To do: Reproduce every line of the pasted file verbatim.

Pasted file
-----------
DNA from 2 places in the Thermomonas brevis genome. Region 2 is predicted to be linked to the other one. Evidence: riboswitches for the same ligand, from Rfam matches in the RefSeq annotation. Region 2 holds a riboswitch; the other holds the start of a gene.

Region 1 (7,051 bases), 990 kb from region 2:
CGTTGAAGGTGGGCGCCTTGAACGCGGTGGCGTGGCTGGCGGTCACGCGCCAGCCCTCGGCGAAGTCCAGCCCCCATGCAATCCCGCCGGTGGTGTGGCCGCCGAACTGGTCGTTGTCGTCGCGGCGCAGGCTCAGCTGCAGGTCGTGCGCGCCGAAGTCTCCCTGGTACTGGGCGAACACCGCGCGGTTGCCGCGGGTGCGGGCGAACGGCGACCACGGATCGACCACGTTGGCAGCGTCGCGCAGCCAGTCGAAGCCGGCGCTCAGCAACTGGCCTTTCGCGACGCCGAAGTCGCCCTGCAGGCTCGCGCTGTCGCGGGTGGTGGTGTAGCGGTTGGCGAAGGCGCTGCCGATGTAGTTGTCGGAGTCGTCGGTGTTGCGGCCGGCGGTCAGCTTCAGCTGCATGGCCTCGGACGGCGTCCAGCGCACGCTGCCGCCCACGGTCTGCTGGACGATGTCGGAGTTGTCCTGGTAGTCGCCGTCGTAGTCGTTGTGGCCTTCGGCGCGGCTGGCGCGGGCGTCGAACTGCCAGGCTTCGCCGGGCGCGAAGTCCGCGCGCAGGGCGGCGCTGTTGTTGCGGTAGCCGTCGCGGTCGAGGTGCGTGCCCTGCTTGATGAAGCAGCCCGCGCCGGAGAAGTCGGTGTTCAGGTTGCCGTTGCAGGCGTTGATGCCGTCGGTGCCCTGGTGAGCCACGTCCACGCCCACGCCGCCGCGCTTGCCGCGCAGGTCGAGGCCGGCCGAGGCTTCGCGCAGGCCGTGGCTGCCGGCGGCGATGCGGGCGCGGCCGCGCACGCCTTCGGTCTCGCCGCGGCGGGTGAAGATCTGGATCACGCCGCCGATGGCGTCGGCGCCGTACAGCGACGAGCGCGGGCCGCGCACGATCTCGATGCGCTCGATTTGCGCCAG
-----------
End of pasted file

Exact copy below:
DNA from 2 places in the Thermomonas brevis genome. Region 2 is predicted to be linked to the other one. Evidence: riboswitches for the same ligand, from Rfam matches in the RefSeq annotation. Region 2 holds a riboswitch; the other holds the start of a gene.

Region 1 (7,051 bases), 990 kb from region 2:
CGTTGAAGGTGGGCGCCTTGAACGCGGTGGCGTGGCTGGCGGTCACGCGCCAGCCCTCGGCGAAGTCCAGCCCCCATGCAATCCCGCCGGTGGTGTGGCCGCCGAACTGGTCGTTGTCGTCGCGGCGCAGGCTCAGCTGCAGGTCGTGCGCGCCGAAGTCTCCCTGGTACTGGGCGAACACCGCGCGGTTGCCGCGGGTGCGGGCGAACGGCGACCACGGATCGACCACGTTGGCAGCGTCGCGCAGCCAGTCGAAGCCGGCGCTCAGCAACTGGCCTTTCGCGACGCCGAAGTCGCCCTGCAGGCTCGCGCTGTCGCGGGTGGTGGTGTAGCGGTTGGCGAAGGCGCTGCCGATGTAGTTGTCGGAGTCGTCGGTGTTGCGGCCGGCGGTCAGCTTCAGCTGCATGGCCTCGGACGGCGTCCAGCGCACGCTGCCGCCCACGGTCTGCTGGACGATGTCGGAGTTGTCCTGGTAGTCGCCGTCGTAGTCGTTGTGGCCTTCGGCGCGGCTGGCGCGGGCGTCGAACTGCCAGGCTTCGCCGGGCGCGAAGTCCGCGCGCAGGGCGGCGCTGTTGTTGCGGTAGCCGTCGCGGTCGAGGTGCGTGCCCTGCTTGATGAAGCAGCCCGCGCCGGAGAAGTCGGTGTTCAGGTTGCCGTTGCAGGCGTTGATGCCGTCGGTGCCCTGGTGAGCCACGTCCACGCCCACGCCGCCGCGCTTGCCGCGCAGGTCGAGGCCGGCCGAGGCTTCGCGCAGGCCGTGGCTGCCGGCGGCGATGCGGGCGCGGCCGCGCACGCCTTCGGTCTCGCCGCGGCGGGTGAAGATCTGGATCACGCCGCCGATGGCGTCGGCGCCGTACAGCGACGAGCGCGGGCCGCGCACGATCTCGATGCGCTCGATTTGCGCCAG